A Medicinal Type of Believing

I remember how we used to play in the bath,
creating characters and worlds out of plastic.
We’ve been giving meaning to the meaningless
since we were invisible. Our small soaped mouths
sang names for our dolls like they were each
destined to become something extraordinary—
maybe they already were.

We pressed our cheeks to the bathroom window,
peering out into the expanse of blue,
and waited for the evening’s first star
to shed its light upon misted firs.
You finished rinsing your strawberry hair,
weaving your fingers through knotted ringlets,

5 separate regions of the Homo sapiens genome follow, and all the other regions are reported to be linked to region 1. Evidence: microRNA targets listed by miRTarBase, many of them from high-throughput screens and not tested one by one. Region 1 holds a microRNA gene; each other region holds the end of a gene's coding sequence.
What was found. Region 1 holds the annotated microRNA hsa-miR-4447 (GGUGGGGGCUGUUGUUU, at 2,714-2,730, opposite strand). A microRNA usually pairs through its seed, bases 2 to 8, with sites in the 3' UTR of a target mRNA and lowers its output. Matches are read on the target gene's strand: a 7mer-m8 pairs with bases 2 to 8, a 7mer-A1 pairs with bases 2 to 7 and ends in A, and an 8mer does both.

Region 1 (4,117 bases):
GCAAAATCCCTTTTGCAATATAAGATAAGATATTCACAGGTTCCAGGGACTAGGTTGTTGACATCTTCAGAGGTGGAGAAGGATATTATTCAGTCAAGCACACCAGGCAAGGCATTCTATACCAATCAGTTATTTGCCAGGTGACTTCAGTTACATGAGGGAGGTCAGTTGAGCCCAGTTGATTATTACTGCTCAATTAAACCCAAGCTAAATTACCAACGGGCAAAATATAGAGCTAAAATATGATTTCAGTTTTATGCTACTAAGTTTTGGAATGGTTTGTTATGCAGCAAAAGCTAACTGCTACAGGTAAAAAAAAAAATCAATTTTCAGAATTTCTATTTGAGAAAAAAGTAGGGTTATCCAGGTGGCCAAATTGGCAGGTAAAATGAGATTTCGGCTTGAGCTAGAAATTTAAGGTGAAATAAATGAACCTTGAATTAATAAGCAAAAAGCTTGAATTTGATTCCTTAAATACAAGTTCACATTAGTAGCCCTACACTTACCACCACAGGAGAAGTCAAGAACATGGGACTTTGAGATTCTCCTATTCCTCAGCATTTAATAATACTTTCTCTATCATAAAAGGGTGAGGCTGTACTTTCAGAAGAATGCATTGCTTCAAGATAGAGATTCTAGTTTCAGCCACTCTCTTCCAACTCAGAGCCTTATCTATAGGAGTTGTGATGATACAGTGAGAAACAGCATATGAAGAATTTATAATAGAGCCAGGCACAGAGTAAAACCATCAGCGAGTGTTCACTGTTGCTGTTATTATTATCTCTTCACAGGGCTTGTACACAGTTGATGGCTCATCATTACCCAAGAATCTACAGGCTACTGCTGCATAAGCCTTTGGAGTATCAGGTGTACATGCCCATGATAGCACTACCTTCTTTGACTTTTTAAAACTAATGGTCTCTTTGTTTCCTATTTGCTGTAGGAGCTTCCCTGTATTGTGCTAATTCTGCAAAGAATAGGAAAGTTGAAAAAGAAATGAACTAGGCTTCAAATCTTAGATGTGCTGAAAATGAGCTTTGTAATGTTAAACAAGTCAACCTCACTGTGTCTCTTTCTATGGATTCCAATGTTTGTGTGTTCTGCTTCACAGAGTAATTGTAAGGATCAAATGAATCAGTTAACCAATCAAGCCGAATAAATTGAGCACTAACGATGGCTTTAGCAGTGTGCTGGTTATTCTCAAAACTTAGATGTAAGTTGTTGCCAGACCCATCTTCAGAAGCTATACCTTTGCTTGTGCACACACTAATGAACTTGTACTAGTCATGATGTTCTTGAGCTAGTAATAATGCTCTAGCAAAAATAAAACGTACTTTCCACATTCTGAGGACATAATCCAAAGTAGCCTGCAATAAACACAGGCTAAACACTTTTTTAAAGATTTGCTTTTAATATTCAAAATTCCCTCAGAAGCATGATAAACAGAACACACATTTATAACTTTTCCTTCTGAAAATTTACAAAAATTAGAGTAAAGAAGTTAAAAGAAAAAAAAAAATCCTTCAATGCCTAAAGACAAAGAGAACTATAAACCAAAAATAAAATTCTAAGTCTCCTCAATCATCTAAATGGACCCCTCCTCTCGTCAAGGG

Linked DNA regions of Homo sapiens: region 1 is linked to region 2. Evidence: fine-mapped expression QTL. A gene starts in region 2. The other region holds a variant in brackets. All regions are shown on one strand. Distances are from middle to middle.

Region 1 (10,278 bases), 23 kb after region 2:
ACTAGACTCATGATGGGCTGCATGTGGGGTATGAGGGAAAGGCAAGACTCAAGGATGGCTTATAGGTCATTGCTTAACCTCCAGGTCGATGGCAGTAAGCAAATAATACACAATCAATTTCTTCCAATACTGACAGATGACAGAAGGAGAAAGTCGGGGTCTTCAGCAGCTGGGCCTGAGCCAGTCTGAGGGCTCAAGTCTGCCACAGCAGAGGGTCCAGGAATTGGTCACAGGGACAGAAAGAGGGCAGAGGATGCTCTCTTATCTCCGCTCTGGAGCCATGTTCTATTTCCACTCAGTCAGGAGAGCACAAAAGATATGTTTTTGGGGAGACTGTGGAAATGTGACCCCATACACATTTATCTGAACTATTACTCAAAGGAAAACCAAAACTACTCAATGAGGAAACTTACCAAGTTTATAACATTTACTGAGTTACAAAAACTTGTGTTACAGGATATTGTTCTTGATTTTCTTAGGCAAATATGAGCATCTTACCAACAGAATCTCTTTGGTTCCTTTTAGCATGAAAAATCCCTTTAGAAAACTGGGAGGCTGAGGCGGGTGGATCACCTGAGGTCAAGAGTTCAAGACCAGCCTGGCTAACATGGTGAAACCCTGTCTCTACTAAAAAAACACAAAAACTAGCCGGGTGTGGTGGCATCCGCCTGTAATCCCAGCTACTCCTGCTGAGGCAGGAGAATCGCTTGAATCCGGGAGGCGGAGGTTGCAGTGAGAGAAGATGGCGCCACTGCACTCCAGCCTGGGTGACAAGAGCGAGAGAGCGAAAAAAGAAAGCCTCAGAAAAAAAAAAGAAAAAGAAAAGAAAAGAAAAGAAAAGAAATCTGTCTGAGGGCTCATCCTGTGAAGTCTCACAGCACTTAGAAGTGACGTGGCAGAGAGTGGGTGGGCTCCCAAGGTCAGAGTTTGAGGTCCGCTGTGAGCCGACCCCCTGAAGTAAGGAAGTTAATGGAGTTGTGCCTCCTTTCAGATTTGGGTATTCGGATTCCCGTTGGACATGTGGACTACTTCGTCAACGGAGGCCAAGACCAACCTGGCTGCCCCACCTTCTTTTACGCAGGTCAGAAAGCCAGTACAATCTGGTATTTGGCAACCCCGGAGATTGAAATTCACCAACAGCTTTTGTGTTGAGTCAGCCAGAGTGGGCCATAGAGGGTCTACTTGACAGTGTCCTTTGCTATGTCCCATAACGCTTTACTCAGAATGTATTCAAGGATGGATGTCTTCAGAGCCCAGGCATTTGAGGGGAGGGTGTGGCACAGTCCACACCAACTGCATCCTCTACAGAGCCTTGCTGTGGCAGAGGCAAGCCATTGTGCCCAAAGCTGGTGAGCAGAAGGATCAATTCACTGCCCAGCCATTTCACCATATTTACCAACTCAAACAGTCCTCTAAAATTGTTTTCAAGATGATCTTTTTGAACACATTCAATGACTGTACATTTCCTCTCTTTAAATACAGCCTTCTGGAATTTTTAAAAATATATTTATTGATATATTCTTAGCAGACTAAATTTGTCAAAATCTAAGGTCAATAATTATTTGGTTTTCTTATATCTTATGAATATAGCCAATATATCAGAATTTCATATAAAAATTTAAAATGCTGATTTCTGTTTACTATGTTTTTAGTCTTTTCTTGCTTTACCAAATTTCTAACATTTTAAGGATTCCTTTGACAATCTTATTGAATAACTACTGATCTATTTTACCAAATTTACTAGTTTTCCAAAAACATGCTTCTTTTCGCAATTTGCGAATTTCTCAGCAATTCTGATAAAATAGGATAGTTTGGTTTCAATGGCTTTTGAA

and then you combed my golden curls
telling me your fists were pockets of magic.

An airplane flew by, and I’ll never forget it
because you told me the passengers
were headed to space. I traced circles
with my fingers in the bathwater,
lost in the ridges of my imagination.
I believed you back then. I believed
that everyone would rise until their tongues
tasted stardust, that one day we would stand
shoulder to shoulder, planted on the skin
of a blazing star. Some days I still do.


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